Acetochlor application at field-rate compromises the locomotion of the jumping spider Plexippus paykulli (Araneae: Salticidae)

Acetochlor application at field-rate compromises the locomotion of the jumping spider Plexippus paykulli (Araneae: Salticidae)

Hafiz Muhammad Tahir1*, Tahira Noor1, Muhammad Farooq Bhatti3, Malook Bano1,
Abida Butt2, Imtiaz Alam2, Muhammad Arshad1, Muhammad Khalid Mukhtar1,
Shafaat Yar khan’, Khawaja Raees Ahmed’ and Muhammad Mohsin Ahsan’

1

Department of Biological Sciences, University of Sargodha, Pakistan.

2Department of Zoology, University of the Punjab, Lahore, Pakistan.

“Department of Sericulture, Ravi Road Lahore, Pakistan.

Accepted 10 May, 2012

The present study addresses the direct effects of acetochlor (herbicide) on the mortality, behaviour and growth of the Plexippus paykulli (Savigny and Audouin, 1827). For the study, spider specimens were captured from the ornamental plants of University of Sargodha, Pakistan using the Jerking method. Spiders were exposed to the herbicide treated filter papers. Mortality was very low in the dosed spiders (13%) at the field rate concentration of herbicide. Non-significant difference was recorded in the time spent by tested spiders on the herbicide or water treated part of the filter paper. Locomotory time was significantly reduced in the treated group of spiders compared to group of spiders not exposed to the treated filter papers (control group). Results of the study suggest that acetochlor has negligible effects on the experimental species (P. paykulli) under the laboratory conditions. It is recommended that before considering acetocholr for integrated pest management (IPM), it is necessary to investigate the indirect effects of this herbicide on the experimental species. Furthermore, effects of acetochlor on other spider species and arthropod predator should also be considered.

Key words: Salticidae, integrated pest management (IPM), jumping spiders, Plexippus paykulli

INTRODUCTION

In agro-ecosystems, role of spiders is very important as they limit the growth of insect pests (Snyder and Wise, 1999; Nyffeler, 2000; Sigsgaard, 2000; Maloney et al., 2003; Venturino et al., 2008; Chatterjee et al., 2009). Many researchers have documented the impact of insecticides on survival and behaviour of spiders (Asteraki et al., 1992, Fernandes et al., 2010) but the data on the effects of herbicides on mortality and behaviour is rare.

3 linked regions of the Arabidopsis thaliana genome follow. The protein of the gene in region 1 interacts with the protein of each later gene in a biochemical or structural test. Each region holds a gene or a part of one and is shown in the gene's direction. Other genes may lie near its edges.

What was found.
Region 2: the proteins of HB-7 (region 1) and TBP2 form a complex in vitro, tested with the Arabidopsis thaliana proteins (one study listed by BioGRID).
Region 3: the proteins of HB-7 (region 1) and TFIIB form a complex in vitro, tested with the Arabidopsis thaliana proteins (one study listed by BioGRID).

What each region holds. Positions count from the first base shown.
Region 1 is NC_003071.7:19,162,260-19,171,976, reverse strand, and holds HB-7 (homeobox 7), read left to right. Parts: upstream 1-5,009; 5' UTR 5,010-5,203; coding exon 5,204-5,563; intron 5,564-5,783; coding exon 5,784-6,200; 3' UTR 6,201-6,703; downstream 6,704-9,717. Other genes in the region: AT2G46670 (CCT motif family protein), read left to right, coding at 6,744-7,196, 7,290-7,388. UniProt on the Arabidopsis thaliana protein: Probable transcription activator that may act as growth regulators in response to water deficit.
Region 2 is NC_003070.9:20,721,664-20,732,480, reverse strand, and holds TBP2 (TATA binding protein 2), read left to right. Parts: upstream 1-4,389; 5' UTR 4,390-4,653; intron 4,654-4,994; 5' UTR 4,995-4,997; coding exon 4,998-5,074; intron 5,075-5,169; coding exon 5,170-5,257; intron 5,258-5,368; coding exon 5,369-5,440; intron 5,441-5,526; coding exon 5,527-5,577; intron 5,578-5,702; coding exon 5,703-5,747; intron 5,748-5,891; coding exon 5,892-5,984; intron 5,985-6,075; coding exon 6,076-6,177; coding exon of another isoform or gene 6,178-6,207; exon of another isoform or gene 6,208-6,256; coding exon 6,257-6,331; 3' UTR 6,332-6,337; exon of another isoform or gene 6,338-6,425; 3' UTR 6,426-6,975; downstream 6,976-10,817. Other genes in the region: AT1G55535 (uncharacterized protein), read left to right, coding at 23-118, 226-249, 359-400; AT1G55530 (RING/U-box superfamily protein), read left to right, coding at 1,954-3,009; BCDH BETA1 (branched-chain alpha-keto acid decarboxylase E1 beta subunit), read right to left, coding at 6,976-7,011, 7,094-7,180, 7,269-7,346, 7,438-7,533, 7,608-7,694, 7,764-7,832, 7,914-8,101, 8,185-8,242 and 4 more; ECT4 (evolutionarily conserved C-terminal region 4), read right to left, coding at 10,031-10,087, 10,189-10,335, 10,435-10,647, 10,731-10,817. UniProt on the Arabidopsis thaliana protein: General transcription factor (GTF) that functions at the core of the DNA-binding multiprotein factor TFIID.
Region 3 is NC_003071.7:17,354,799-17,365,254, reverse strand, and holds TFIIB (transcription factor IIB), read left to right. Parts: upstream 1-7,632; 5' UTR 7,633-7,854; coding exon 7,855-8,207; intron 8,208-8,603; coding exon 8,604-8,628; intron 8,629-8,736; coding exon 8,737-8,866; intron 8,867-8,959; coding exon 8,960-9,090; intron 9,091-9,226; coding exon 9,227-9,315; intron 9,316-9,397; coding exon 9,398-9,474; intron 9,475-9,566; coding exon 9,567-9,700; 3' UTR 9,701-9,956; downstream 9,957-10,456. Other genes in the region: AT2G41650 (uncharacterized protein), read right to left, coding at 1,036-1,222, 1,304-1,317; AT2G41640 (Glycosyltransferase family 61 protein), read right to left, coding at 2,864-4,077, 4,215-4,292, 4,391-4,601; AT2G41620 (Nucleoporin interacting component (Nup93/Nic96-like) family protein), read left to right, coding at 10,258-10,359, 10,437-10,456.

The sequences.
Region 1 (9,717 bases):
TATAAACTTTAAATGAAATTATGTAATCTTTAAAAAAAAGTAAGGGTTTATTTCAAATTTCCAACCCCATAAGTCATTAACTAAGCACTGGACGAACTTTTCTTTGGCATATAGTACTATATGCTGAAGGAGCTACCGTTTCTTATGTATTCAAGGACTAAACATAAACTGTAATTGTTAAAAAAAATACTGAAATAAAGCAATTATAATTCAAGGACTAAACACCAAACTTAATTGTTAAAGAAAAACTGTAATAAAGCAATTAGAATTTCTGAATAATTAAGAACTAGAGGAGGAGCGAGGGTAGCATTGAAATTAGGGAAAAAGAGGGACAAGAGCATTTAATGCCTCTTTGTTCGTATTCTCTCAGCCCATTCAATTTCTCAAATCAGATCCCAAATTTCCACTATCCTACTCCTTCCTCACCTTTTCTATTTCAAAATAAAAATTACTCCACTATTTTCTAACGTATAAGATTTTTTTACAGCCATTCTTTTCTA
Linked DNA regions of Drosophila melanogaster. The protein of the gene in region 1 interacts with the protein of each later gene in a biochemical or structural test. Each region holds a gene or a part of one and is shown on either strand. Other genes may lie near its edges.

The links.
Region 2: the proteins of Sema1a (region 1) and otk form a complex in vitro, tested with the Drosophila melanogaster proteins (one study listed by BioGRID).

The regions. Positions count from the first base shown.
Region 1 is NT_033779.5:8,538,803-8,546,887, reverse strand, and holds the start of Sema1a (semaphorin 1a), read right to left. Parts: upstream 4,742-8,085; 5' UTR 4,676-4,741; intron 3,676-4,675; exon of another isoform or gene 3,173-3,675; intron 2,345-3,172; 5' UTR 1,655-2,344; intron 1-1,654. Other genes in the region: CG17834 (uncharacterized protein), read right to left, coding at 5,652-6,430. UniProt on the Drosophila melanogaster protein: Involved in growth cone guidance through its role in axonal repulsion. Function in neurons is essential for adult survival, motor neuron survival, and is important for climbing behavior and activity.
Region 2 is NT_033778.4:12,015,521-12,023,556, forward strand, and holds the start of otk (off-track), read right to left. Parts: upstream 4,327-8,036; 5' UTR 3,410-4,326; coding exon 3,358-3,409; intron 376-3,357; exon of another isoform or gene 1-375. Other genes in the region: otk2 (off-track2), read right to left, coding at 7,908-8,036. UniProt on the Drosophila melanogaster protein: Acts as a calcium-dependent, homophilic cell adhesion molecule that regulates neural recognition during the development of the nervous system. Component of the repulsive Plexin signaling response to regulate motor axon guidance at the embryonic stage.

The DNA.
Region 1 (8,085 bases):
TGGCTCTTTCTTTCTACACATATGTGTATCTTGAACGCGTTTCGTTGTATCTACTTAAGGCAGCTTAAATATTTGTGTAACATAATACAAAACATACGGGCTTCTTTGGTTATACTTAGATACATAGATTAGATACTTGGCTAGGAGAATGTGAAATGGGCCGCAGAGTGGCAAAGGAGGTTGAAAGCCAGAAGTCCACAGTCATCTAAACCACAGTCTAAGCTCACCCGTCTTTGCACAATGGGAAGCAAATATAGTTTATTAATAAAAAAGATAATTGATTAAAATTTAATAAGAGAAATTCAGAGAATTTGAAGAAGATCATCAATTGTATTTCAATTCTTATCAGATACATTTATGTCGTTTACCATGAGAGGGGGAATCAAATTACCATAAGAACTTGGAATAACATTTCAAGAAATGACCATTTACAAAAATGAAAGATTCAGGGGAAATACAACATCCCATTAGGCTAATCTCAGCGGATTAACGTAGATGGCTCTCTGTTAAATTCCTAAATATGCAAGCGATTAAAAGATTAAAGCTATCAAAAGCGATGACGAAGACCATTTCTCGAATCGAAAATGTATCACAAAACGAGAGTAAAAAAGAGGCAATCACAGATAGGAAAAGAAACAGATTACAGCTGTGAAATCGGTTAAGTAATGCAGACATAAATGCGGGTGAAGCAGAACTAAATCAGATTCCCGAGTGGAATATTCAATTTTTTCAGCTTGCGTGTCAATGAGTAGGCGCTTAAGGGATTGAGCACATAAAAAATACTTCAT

According to the study of Yardim and Edward (1998), Haughton et al. (2001b) and Michalkova and Pekar (2009), effects of herbicide on the spiders are negligible. However, many researchers claimed that herbicides not

‘Corresponding author. E-mail: hafiztahirpk1@yahoo.com.

only affect the survival of spiders but also influence their behavior (Haughton et al., 2001b; Bell et al., 2002; Tietjen, 2006; Deng et al., 2007; Wilder and Rypstra, 2007). Herbicide may reduce the predatory potential of spiders, as the pests might become distasteful with herbicide application and be avoided by natural enemies. This increases the chance of escape for the prey from predation (Cohn and MacPhail, 1996; Amalin et al., 2001).

The cosmopolitan, Plexippus paykulli (Savigny and Audouin, 1827) is a dominant jumping spider species and active hunter in many agricultural crops and orchards (Skinner, 1974; Muma, 1975; Mansour et al., 1982). The adults and immature can be found throughout the year in different agricultural fields (Edward, 1979).